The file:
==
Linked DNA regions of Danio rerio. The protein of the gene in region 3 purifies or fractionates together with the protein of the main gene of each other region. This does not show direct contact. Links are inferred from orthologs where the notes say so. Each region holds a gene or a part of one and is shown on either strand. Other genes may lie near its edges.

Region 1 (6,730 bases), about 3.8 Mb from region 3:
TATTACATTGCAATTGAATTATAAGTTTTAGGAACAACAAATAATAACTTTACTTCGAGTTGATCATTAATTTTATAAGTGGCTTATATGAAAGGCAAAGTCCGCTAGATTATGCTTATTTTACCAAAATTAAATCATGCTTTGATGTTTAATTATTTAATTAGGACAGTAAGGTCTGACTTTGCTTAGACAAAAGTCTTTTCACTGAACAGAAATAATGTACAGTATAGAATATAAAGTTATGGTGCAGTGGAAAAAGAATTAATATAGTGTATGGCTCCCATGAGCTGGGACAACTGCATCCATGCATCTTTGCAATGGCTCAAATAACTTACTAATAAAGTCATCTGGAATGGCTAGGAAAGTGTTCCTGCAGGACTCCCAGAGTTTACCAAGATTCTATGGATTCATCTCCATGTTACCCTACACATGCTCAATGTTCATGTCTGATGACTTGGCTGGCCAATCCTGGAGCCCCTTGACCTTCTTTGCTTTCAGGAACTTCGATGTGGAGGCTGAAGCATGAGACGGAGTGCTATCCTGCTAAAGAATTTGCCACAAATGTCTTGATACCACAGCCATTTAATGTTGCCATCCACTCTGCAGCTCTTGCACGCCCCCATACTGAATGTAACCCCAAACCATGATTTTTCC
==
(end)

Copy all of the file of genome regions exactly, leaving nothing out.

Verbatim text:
Linked DNA regions of Danio rerio. The protein of the gene in region 3 purifies or fractionates together with the protein of the main gene of each other region. This does not show direct contact. Links are inferred from orthologs where the notes say so. Each region holds a gene or a part of one and is shown on either strand. Other genes may lie near its edges.

Region 1 (6,730 bases), about 3.8 Mb from region 3:
TATTACATTGCAATTGAATTATAAGTTTTAGGAACAACAAATAATAACTTTACTTCGAGTTGATCATTAATTTTATAAGTGGCTTATATGAAAGGCAAAGTCCGCTAGATTATGCTTATTTTACCAAAATTAAATCATGCTTTGATGTTTAATTATTTAATTAGGACAGTAAGGTCTGACTTTGCTTAGACAAAAGTCTTTTCACTGAACAGAAATAATGTACAGTATAGAATATAAAGTTATGGTGCAGTGGAAAAAGAATTAATATAGTGTATGGCTCCCATGAGCTGGGACAACTGCATCCATGCATCTTTGCAATGGCTCAAATAACTTACTAATAAAGTCATCTGGAATGGCTAGGAAAGTGTTCCTGCAGGACTCCCAGAGTTTACCAAGATTCTATGGATTCATCTCCATGTTACCCTACACATGCTCAATGTTCATGTCTGATGACTTGGCTGGCCAATCCTGGAGCCCCTTGACCTTCTTTGCTTTCAGGAACTTCGATGTGGAGGCTGAAGCATGAGACGGAGTGCTATCCTGCTAAAGAATTTGCCACAAATGTCTTGATACCACAGCCATTTAATGTTGCCATCCACTCTGCAGCTCTTGCACGCCCCCATACTGAATGTAACCCCAAACCATGATTTTTCC